ELG (a minor suing by her mother and next friend SG) v Health Service Executive

JudgeMr. Justice Gerard Hogan,Ms. Justice Baker
Judgment Date20 December 2021
Neutral Citation[2021] IESC 82
CourtSupreme Court
Docket NumberS:AP:IE:2021:000053 Circuit Court Record No. 2019/5526
ELG (a minor suing by her mother and next friend SG)
Health Service Executive

[2021] IESC 82

O'Donnell C.J.

Charleton J.

Baker J.

Woulfe J.

Hogan J.


Court of Appeal Record No. 2020/155

Circuit Court Record No. 2019/5526


Practice & procedure – Supreme Court – Appeal – Jurisdiction to hear appeal from Court of Appeal – Case stated from Circuit Court

Facts: The appellants had sought orders from the Circuit Court under s. 22 of the Disability Act 2005. The Circuit Court judge referred one legal issue to the Court of Appeal by way of case stated. The Court of Appeal delivered judgment in April 2021, but the Circuit Court judge retired before the order was perfected. The matter now came before the Supreme Court, concerning whether the Supreme Court had jurisdiction to hear the appeal in the circumstances.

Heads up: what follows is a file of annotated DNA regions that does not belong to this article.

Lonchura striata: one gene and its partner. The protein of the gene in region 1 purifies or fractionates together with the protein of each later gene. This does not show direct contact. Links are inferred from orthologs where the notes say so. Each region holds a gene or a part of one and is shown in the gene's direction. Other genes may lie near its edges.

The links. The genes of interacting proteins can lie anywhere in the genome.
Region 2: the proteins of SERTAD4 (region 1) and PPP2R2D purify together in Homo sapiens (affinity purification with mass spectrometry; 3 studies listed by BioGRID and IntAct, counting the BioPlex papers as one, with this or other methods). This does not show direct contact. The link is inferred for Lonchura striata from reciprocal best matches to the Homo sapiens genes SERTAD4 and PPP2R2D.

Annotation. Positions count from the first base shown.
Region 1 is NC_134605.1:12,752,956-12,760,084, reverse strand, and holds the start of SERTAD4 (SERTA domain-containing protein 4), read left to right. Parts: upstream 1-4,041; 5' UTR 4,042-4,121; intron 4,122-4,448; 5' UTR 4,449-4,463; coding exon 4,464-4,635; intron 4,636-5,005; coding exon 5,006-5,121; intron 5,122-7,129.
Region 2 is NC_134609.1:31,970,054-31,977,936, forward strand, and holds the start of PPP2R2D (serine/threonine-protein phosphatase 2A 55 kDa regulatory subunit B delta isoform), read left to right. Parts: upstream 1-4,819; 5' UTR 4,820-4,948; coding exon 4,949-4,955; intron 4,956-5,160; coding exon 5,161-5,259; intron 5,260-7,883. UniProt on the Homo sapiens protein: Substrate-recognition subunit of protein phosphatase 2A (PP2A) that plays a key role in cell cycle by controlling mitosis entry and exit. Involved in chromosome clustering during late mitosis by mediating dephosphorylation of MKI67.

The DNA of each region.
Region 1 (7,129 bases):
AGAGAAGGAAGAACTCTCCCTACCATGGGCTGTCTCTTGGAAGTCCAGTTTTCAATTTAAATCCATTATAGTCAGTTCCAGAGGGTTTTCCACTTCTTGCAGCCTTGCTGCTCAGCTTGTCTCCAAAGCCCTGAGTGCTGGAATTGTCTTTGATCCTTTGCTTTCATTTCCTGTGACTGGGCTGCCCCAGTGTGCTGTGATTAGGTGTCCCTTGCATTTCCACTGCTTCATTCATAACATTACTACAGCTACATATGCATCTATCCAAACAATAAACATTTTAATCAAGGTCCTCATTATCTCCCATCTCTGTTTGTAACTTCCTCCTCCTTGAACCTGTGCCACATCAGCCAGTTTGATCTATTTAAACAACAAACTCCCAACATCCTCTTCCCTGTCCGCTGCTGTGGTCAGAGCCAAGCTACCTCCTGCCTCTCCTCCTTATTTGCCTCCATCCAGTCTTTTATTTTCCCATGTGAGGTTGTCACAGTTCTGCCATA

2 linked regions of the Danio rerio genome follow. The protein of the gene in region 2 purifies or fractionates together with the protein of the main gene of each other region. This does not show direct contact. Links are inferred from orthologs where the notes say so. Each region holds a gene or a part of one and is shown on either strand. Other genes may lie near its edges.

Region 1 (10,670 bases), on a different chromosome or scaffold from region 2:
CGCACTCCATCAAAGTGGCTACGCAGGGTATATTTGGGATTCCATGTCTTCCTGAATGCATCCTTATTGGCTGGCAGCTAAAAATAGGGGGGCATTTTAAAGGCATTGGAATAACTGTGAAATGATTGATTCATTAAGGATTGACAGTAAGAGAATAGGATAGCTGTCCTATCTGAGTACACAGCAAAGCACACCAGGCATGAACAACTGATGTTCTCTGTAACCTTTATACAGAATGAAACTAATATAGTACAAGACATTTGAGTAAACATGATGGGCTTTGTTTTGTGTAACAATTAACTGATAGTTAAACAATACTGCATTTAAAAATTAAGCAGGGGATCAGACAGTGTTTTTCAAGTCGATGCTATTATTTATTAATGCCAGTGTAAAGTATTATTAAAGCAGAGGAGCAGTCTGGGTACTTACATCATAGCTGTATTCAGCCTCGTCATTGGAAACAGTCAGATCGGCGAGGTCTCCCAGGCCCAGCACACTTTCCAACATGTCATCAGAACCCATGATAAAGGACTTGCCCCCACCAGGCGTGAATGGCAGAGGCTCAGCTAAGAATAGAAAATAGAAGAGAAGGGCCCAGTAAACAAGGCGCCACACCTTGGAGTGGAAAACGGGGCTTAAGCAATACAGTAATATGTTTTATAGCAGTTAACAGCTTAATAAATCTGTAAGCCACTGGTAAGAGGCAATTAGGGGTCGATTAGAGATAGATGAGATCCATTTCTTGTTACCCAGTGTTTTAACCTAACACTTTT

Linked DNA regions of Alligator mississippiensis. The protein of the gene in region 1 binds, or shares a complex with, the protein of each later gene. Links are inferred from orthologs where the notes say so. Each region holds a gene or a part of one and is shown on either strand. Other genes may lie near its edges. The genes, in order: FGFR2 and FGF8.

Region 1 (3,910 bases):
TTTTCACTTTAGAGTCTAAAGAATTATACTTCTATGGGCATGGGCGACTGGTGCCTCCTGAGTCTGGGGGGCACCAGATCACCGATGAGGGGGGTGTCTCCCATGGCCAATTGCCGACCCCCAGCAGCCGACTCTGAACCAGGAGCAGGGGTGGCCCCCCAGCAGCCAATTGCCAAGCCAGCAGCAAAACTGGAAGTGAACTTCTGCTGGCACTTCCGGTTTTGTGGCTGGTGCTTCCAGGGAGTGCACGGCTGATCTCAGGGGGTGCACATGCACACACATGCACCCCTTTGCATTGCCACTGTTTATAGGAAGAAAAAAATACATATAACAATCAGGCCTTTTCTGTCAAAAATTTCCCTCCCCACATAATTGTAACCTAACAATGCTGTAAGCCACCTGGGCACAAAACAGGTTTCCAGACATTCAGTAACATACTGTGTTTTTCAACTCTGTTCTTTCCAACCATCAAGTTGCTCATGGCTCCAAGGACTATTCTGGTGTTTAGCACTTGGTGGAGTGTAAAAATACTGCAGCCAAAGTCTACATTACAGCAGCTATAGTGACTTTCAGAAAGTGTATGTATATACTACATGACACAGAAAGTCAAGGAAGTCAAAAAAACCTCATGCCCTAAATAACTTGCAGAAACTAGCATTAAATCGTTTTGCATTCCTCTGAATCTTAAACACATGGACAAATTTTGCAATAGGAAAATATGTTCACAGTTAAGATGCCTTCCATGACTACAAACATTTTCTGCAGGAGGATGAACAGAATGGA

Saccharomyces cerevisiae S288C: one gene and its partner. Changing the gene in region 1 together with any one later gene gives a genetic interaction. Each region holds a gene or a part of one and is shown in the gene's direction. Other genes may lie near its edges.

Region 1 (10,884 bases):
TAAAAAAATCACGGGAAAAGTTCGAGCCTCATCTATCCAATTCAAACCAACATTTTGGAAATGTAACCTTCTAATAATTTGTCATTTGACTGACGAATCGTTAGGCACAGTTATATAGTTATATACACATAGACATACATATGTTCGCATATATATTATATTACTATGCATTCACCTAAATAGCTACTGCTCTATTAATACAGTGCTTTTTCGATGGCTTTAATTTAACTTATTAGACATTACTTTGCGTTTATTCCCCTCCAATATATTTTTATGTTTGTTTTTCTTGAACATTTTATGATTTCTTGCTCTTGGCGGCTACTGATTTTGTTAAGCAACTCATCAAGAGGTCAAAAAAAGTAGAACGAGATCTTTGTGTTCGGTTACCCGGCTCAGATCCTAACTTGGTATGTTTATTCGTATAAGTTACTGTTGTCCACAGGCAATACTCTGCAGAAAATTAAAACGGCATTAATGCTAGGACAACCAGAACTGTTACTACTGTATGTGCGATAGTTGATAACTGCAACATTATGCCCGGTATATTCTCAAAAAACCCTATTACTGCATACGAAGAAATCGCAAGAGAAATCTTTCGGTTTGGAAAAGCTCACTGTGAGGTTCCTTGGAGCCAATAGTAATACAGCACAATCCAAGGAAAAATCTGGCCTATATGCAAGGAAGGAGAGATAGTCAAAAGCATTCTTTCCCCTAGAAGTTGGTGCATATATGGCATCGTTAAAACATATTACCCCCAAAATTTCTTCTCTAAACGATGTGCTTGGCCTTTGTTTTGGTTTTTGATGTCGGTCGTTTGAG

Held by Ms. Justice Baker, that the Supreme Court had jurisdiction to hear the appeal. Notwithstanding that the answer to the case stated could not be returned to the retired judge, the Court was minded to answer the question posed due to its importance.

Hogan J. also gave a judgment in the matter.

Judgment of Ms. Justice Baker delivered the 20 th day of December 2021


. A preliminary issue has arisen in this appeal concerning the jurisdiction of this Court to hear an appeal from a decision of the Court of Appeal on a case stated from the Circuit Court when the Circuit Court judge who stated the case has now retired.

Background facts